Why will it take a monopoly for us to conquer interstellar travel? Because software written in a competitive environment is always riddled with bugs.
Note the qualifier here: a competitive environment. I could probably say all software with some confidence, but my specialty is commercial, not government or NGO. There are indications even open-source is dubious (Heartbleed, anyone?). I do know about commercial software – I’ve been in software development my entire career, from quality assurance to core development, tools and forensics. The companies I have worked for range from tiny (me) and mid-sized startups to a huge multinational with employees in the tens of thousands. I am co-author of a few patents (which is another subject), one of which was the foundation for a $multi-tens-of billions product. So yes, I am promoting myself as a reasonably reliable authority on the subject. The projects I have worked on are as varied as drivers, applications for experts and regular folks like yourself, and embedded systems. It’s the latter that is really scary.
An embedded system is any piece of code you can’t interact with directly. This code is everywhere, from washing machines to space stations. Most of the chips in your computer, be it a phone or laptop, have ‘firmware’ which is really just geek-speak for software you can’t get at. It’s embedded. On top of that you have the operating system that does the thing you expect from the gizmo, like take calls. The firmware and the OS have to work together perfectly or things break. Most of the time, it works reasonably well. But we’ve all had times when web sites would not work, the printer or laptop needed rebooting, the phone just ‘hung,’ the interface just plain stopped interfacing. In all of these cases, it’s due to a bug. More on them below, if you’re wondering why things break so often.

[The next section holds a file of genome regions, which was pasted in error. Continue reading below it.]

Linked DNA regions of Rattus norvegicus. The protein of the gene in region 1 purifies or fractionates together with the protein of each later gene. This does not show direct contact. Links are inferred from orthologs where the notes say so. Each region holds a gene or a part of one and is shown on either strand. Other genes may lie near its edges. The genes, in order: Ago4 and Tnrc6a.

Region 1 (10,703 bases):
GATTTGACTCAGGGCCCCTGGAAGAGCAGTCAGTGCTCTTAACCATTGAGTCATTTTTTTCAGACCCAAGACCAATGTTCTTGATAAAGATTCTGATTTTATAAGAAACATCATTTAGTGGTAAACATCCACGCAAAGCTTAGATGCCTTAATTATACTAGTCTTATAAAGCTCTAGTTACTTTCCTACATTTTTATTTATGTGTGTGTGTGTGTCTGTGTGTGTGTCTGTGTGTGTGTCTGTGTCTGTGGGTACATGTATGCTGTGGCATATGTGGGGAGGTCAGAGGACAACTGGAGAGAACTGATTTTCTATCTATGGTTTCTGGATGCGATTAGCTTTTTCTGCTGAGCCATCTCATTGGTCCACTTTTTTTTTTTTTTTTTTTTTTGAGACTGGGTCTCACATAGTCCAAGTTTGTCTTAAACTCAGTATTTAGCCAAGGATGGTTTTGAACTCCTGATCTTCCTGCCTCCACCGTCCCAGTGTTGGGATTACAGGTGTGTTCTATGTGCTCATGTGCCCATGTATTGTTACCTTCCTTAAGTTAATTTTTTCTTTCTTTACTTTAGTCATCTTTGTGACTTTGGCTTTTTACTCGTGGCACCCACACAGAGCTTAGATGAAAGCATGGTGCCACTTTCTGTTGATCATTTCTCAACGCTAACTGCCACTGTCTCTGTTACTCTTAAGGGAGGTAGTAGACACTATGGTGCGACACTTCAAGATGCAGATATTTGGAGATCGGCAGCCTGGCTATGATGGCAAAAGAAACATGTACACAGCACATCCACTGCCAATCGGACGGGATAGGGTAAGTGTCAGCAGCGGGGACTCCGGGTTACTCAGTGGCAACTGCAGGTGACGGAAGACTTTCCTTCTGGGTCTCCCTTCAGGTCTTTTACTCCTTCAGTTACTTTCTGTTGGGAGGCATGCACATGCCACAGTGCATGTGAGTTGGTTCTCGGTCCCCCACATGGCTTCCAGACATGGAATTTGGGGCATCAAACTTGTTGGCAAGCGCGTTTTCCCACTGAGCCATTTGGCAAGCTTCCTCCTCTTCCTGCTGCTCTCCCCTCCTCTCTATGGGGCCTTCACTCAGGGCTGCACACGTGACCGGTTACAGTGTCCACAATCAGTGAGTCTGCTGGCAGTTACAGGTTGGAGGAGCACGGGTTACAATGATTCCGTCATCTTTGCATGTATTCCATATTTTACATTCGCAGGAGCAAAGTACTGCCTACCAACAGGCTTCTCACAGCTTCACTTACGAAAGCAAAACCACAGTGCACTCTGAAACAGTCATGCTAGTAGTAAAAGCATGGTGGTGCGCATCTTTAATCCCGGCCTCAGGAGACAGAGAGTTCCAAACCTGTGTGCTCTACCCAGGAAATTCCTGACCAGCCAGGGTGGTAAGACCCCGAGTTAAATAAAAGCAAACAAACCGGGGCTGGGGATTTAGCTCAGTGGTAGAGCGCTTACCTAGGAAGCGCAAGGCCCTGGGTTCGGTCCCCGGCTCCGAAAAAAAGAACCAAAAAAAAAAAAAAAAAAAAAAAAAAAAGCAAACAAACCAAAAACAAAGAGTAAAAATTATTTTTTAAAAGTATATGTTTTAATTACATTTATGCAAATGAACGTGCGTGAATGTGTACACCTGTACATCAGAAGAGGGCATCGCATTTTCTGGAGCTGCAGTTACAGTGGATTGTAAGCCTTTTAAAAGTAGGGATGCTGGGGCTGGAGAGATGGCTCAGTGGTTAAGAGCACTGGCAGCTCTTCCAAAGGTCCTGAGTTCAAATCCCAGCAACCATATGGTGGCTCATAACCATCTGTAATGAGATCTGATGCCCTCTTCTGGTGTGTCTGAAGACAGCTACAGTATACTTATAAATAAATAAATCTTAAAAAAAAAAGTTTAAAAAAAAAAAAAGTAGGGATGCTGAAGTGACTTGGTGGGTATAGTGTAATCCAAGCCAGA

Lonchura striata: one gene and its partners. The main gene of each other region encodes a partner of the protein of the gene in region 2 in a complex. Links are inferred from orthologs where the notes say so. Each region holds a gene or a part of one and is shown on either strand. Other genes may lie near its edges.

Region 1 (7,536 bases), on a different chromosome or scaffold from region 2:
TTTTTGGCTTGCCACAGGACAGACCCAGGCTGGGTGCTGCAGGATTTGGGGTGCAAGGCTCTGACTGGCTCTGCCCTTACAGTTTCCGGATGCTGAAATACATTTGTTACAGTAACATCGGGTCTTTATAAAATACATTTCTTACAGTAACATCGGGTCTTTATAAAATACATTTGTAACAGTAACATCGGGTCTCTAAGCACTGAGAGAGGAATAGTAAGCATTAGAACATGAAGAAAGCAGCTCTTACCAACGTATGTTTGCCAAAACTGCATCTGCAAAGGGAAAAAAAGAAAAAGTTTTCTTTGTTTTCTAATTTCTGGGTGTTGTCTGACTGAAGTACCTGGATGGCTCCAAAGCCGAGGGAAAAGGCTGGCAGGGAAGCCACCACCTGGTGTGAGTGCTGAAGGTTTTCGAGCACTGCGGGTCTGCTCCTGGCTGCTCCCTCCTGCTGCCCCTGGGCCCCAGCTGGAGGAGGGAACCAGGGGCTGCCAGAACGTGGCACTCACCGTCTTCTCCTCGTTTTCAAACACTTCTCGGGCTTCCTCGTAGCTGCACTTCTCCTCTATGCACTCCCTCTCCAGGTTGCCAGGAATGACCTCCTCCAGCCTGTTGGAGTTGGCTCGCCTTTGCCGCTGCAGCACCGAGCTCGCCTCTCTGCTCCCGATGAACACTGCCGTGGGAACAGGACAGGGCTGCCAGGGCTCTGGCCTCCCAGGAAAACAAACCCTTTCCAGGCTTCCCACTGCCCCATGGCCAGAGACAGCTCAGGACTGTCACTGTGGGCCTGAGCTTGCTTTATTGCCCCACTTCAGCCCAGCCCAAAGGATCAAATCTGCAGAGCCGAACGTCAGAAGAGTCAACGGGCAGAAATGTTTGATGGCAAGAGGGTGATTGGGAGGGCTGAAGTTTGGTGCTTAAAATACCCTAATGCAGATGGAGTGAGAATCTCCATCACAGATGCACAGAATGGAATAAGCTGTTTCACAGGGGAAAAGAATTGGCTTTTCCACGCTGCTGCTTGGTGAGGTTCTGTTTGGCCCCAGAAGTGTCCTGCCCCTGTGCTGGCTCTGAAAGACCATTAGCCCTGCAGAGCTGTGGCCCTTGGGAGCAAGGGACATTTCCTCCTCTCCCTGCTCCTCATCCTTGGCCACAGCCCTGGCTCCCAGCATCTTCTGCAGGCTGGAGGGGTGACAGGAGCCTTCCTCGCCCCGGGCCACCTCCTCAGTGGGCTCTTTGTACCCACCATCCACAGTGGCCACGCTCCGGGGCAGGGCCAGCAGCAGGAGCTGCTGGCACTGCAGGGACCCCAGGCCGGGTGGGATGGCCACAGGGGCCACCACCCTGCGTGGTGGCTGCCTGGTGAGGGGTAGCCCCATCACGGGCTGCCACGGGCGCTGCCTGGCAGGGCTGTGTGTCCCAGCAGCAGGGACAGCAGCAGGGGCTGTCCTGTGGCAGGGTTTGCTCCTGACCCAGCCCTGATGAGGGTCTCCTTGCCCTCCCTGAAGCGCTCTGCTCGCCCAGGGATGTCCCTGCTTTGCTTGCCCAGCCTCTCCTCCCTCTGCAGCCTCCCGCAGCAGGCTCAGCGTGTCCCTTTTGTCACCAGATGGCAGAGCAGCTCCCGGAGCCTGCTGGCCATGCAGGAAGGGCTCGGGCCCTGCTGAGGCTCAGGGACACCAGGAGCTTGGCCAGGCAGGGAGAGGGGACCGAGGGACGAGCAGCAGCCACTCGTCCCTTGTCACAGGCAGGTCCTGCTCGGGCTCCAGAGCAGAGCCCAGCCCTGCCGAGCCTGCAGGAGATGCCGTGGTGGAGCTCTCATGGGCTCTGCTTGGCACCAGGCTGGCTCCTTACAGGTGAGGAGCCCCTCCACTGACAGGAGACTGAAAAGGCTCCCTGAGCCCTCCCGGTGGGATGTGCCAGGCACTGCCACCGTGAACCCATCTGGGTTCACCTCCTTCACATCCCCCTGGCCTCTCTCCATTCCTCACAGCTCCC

Why competition results in bugs
One phrase answers this one: time to market. Every competitive enterprise has a component of time involved, and technology more than most. If you can’t get your product to market before the other company, they are going to grab the majority of the profits. The first entrant can demand the highest prices (remember those first iPhones?), establish brand identity, and ‘take market share.’ That’s another classic phrase: taking share is partially a mind thing. We humans tend to believe the first person we hear when a new concept is broached. The first ones get to say, this is how it should be (soapbar shaped, dead little icons in a grid, etc.). The other aspects of market share are practical: once you buy that shiny new toy you’ll need spare parts, you might be paying for maintenance or on a contract-you’re ‘locked in’ as our marketing guys say. The second guy, the also-ran, the Zune, if you will, has a tough row to hoe. Breaking in as #2 is not so easy. It takes big bucks, just ask Samsung, or HTC.
Thus, the pressure on companies to get the product to market is overwhelming. This adds stresses already present, as mentioned: getting it right (quality) costs time and money. If you haven’t sold the widget yet you don’t have money coming in to fund the R&D. It’s always speculative, so R&D money is limited. And now we see that of the three legs of the software triangle (features, time, money), features are what make the product, while time and money are where the shortcuts will be taken. Since quality = time * money, you have a classic tradeoff: features or quality
Guess which wins.